My primary camera, the Canon ESO 5D Mark II has 4 metering modes:
Evaluative - Meters the entire frame
Partial Metering - Meters 8% of the viewfinder around the center
Spot Metering - Meters just 3.5% of the frame at the center
Center-Weighted Average Metering - Weighted at the center, but averaged for the entire scene
Typically I use the camera on evaluative metering, but I do check the histogram and overall balance on the display for more important shots and when I have the time. Where the scene is marginal, such as snow or sunsets I use a hand held meter, either in incident light mode, or using the spot metering. A recent example where I had to use spot metering was a sunset with buildings silhouetted in front of the sky. Spot metering the sky and the clouds enabled an average exposure that worked for the scene - provided black buildings and detail in the clouds.
Digital also brings the advantage of being able to bracket exposure without generating huge cost. Even with a 21MP sensor, I can get 300 images on a now mid-sized 8GB card. The risk is blazing away and not thinking enough about correct exposure. Furthermore RAW conversion tools such as Adobe Lightroom bring another 1-2 stops of exposure latitude. This again is risky as it can lead to laziness, however, I believe it does free the photographer to think creatively without the burden of the technology. Ironically it is the massive improvement in technology that is reducing our need to think as hard about the technical aspects of photography.
On the lighter side, the image by Alfred Stieglitz of the flat iron building in New York is very light, flat in tonality - conveying a feeling of tranquility away from the crazy bustle of the streets normally portrayed in New York. The first image in the book by Cartier-Bresson has the opposite affect to those of Weegee, the large expanse of White Wall pushes attention to the darker children in the foreground. A couple of the abstract images in chapter 10 use a bright background to drive contrast - Mohly-Nagy flattens the background in image 110 to focus on the subjects whilst Man Ray brings attention to the structure of the face by almost washing out the skin tones in image 112.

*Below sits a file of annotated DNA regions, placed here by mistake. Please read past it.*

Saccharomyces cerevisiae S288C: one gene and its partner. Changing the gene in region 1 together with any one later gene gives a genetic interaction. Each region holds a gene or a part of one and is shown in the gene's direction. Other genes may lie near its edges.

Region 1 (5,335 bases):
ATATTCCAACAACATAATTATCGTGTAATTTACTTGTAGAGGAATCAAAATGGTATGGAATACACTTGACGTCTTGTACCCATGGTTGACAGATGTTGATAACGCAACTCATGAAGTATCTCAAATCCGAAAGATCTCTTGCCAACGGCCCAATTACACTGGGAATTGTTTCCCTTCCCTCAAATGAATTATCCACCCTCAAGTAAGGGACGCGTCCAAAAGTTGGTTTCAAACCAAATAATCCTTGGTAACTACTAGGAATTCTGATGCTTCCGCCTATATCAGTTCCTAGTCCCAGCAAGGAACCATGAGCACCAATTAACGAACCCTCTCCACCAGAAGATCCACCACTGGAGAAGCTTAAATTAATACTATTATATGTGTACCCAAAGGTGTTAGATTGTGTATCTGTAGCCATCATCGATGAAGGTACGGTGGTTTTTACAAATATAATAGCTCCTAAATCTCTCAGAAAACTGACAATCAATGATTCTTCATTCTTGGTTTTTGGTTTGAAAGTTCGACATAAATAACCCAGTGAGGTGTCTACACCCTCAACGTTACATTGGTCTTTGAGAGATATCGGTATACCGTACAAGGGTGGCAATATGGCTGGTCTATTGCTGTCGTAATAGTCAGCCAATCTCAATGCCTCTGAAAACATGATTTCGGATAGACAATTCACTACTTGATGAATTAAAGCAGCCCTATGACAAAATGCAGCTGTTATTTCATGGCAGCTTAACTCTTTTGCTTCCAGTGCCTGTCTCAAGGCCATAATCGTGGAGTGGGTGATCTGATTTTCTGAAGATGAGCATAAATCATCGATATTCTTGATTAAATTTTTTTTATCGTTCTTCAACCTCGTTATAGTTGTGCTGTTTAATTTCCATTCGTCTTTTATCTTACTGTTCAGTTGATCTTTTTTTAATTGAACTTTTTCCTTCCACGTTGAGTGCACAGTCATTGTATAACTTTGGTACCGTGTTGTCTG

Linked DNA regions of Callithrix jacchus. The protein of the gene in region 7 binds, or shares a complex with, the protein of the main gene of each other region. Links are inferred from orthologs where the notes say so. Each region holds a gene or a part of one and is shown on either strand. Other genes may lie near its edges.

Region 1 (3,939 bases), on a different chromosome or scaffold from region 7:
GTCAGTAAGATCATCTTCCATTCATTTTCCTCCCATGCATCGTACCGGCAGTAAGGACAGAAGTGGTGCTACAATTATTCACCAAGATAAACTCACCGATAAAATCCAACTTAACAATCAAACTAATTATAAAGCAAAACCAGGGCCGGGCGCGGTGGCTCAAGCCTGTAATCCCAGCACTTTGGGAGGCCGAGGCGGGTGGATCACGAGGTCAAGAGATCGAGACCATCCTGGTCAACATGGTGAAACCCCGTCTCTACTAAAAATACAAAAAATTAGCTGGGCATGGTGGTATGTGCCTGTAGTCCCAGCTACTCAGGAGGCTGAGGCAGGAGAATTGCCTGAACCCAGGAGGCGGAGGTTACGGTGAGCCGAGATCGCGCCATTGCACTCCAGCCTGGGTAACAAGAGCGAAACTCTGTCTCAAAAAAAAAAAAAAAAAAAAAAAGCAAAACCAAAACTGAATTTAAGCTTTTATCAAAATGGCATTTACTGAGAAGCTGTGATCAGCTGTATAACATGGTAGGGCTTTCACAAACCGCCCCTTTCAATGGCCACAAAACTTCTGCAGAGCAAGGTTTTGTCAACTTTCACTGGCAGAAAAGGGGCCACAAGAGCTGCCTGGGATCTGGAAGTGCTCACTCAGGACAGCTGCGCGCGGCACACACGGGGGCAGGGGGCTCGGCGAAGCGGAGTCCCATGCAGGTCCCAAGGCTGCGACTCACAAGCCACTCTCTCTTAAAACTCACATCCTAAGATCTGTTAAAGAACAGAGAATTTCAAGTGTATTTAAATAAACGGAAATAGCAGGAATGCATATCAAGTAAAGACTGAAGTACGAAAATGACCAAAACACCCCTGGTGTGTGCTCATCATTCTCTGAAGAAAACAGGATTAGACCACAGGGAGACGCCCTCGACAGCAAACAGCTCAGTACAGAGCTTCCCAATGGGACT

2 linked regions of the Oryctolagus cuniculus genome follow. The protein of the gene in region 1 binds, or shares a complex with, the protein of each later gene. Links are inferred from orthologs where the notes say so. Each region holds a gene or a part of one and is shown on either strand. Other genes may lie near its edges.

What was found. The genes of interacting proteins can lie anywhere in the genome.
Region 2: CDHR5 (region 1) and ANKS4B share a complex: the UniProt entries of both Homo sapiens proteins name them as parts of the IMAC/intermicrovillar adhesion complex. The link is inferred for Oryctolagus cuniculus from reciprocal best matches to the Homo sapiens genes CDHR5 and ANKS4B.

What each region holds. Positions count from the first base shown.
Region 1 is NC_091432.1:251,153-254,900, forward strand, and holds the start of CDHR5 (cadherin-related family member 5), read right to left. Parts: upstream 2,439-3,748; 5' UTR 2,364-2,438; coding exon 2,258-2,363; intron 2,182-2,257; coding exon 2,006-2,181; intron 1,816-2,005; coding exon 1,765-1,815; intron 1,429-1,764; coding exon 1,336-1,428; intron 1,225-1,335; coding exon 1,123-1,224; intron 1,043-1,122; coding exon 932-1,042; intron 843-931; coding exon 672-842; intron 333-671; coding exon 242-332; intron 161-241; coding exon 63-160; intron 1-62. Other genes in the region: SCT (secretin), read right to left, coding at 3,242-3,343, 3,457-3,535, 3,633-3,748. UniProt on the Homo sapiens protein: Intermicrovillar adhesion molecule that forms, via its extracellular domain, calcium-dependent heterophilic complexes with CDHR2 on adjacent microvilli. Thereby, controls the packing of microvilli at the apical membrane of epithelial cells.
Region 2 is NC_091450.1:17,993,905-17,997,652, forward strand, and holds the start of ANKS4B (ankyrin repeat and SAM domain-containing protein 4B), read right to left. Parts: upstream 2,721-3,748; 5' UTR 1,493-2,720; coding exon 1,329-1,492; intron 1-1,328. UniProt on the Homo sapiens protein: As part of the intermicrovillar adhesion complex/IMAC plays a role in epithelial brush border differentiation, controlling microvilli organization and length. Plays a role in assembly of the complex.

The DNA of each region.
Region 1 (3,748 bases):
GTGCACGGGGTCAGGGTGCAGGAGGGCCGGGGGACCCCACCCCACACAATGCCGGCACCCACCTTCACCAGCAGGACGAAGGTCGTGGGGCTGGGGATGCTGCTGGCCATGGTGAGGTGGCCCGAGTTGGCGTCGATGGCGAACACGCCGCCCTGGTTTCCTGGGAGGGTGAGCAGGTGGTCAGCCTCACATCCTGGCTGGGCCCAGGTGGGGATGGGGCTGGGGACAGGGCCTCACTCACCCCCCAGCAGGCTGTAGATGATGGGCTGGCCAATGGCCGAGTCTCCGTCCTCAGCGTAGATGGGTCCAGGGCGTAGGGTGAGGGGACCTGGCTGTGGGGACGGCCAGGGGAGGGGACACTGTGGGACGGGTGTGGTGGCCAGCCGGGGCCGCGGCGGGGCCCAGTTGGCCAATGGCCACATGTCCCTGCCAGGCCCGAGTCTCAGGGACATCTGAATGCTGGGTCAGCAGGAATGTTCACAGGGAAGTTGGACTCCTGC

Lighter and Darker
Currently we have significant snow cover in Munich and with the Sun never getting very high in the sky, exposure compensation is more or less essential for any outdoor shots.
The first image is of recently fallen snow in a construction site nearby where I live. In order to ensure that the snow was white rather than gray I have deliberately overexposed the image by 2 stops
5D2, 24-105mm, 24mm, f/4, 1/30s, ISO 800
The following image presented a different challenge for which the solution was again an overexposure, although this time by about 1 stop. I wanted to place the building in such a way that the foreground was visible, but as the foreground is not too interesting I also wanted to include the sky. The problem is that the sky is very much brighter than the building. Because the sky was relatively featureless over-exposure would not lose very much detail, so I locked the exposure with a frame excluding the sky and then recomposed before shooting. With the sky so frequently just white cloud, little is lost by exposing for the foreground and letting the sky blow out to some extent.
5D2, 24-105mm, 24mm, f/4, 1/125s, ISO 400
The next image is the exact opposite. I was out shooting the twilight and wanted to include a building in silhouette. I framed the shot to also include the branches of the tree framing the outline of the building. An average exposure would have been dominated by the building which would have heavily over-exposed the sky. In this case I have heavily underexposed versus the camera suggestion, but then shot around 5 frames 1eV apart.
5D2, 24-105mm, 55mm, f/4, 1/180s, ISO 100
The following image was made just a few seconds earlier, but exposed for the building rather than the sky
5D2, 24-105mm, 55mm, f/4, 1/10s, ISO 100